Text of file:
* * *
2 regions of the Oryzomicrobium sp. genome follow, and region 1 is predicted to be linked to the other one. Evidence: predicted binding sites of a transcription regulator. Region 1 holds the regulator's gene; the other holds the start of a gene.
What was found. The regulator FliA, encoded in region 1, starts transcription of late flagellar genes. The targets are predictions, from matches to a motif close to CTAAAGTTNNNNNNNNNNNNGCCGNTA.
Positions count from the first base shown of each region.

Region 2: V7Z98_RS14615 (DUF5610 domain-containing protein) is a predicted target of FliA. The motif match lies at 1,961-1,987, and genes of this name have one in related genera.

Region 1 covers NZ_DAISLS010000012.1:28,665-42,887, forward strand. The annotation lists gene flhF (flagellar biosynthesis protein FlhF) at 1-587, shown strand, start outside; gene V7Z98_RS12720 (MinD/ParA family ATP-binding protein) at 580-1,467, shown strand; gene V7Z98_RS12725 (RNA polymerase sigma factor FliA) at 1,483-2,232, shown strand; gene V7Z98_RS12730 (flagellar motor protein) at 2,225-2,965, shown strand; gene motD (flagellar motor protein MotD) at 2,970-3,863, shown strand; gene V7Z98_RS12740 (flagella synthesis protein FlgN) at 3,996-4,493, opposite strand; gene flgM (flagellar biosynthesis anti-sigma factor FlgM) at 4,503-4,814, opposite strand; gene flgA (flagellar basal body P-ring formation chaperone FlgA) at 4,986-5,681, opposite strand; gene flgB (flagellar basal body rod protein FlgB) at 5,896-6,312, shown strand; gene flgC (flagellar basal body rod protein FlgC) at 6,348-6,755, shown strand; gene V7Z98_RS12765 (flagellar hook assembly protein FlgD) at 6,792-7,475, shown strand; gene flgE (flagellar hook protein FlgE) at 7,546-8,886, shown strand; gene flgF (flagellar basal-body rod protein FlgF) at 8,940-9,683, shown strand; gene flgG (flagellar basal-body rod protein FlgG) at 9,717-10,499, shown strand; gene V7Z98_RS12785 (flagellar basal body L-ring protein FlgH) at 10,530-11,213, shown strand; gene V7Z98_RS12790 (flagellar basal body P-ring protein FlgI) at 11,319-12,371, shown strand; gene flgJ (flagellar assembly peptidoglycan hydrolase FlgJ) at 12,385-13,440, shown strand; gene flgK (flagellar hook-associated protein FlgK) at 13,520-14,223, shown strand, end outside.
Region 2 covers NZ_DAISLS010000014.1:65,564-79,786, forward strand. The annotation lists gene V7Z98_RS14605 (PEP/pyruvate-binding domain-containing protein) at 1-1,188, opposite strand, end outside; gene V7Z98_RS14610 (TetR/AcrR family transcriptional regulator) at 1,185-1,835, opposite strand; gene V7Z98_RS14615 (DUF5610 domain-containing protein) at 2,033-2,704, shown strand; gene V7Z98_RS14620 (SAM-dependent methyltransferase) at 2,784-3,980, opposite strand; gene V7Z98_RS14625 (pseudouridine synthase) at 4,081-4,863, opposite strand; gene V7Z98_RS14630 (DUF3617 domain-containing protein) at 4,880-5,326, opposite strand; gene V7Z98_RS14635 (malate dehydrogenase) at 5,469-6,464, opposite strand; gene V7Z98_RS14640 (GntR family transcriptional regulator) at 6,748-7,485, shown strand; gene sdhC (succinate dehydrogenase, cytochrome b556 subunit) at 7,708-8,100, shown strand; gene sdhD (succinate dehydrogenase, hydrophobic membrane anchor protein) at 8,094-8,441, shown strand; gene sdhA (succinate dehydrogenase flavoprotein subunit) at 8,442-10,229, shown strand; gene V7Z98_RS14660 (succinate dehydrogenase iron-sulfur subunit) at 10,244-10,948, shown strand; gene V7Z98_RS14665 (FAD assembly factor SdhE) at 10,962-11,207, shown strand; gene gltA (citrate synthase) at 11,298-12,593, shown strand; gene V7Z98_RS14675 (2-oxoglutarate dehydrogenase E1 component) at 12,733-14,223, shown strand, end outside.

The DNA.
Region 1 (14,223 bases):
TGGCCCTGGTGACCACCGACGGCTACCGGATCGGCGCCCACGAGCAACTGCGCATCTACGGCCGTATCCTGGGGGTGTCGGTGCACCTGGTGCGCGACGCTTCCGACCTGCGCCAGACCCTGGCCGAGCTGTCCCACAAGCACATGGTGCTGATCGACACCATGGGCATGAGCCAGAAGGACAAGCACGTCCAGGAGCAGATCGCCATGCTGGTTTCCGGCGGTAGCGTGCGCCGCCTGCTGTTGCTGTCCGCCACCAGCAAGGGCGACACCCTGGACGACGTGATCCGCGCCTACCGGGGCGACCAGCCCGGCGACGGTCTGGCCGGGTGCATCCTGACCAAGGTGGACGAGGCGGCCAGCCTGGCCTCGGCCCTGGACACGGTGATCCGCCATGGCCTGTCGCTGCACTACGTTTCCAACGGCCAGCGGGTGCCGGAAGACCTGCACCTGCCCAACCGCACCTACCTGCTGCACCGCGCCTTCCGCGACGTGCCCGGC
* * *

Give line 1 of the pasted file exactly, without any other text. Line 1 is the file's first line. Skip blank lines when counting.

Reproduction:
2 regions of the Oryzomicrobium sp. genome follow, and region 1 is predicted to be linked to the other one. Evidence: predicted binding sites of a transcription regulator. Region 1 holds the regulator's gene; the other holds the start of a gene.